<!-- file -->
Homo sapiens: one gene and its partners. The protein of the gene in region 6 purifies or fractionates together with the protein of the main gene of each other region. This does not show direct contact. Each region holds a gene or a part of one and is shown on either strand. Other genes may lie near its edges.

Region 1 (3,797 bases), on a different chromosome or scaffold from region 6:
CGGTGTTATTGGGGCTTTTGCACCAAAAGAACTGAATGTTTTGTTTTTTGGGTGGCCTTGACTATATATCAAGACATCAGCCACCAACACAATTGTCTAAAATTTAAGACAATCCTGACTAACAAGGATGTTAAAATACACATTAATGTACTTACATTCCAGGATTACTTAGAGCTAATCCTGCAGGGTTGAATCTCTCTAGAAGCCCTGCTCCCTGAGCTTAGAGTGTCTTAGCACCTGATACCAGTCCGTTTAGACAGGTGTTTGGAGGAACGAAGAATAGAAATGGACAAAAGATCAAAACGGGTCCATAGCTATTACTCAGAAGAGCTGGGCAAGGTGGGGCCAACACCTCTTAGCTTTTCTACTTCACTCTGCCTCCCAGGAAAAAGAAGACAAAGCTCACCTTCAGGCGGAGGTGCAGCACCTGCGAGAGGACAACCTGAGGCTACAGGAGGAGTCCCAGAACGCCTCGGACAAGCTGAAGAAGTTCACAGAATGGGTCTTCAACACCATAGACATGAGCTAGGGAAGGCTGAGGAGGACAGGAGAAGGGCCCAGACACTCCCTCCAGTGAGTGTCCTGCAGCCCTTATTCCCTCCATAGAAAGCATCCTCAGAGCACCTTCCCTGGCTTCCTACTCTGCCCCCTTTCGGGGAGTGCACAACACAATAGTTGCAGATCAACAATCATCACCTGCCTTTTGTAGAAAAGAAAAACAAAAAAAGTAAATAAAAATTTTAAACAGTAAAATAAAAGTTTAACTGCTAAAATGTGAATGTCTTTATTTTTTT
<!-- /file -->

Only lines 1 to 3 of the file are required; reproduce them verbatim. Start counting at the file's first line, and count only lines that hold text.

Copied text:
Homo sapiens: one gene and its partners. The protein of the gene in region 6 purifies or fractionates together with the protein of the main gene of each other region. This does not show direct contact. Each region holds a gene or a part of one and is shown on either strand. Other genes may lie near its edges.

Region 1 (3,797 bases), on a different chromosome or scaffold from region 6:
CGGTGTTATTGGGGCTTTTGCACCAAAAGAACTGAATGTTTTGTTTTTTGGGTGGCCTTGACTATATATCAAGACATCAGCCACCAACACAATTGTCTAAAATTTAAGACAATCCTGACTAACAAGGATGTTAAAATACACATTAATGTACTTACATTCCAGGATTACTTAGAGCTAATCCTGCAGGGTTGAATCTCTCTAGAAGCCCTGCTCCCTGAGCTTAGAGTGTCTTAGCACCTGATACCAGTCCGTTTAGACAGGTGTTTGGAGGAACGAAGAATAGAAATGGACAAAAGATCAAAACGGGTCCATAGCTATTACTCAGAAGAGCTGGGCAAGGTGGGGCCAACACCTCTTAGCTTTTCTACTTCACTCTGCCTCCCAGGAAAAAGAAGACAAAGCTCACCTTCAGGCGGAGGTGCAGCACCTGCGAGAGGACAACCTGAGGCTACAGGAGGAGTCCCAGAACGCCTCGGACAAGCTGAAGAAGTTCACAGAATGGGTCTTCAACACCATAGACATGAGCTAGGGAAGGCTGAGGAGGACAGGAGAAGGGCCCAGACACTCCCTCCAGTGAGTGTCCTGCAGCCCTTATTCCCTCCATAGAAAGCATCCTCAGAGCACCTTCCCTGGCTTCCTACTCTGCCCCCTTTCGGGGAGTGCACAACACAATAGTTGCAGATCAACAATCATCACCTGCCTTTTGTAGAAAAGAAAAACAAAAAAAGTAAATAAAAATTTTAAACAGTAAAATAAAAGTTTAACTGCTAAAATGTGAATGTCTTTATTTTTTT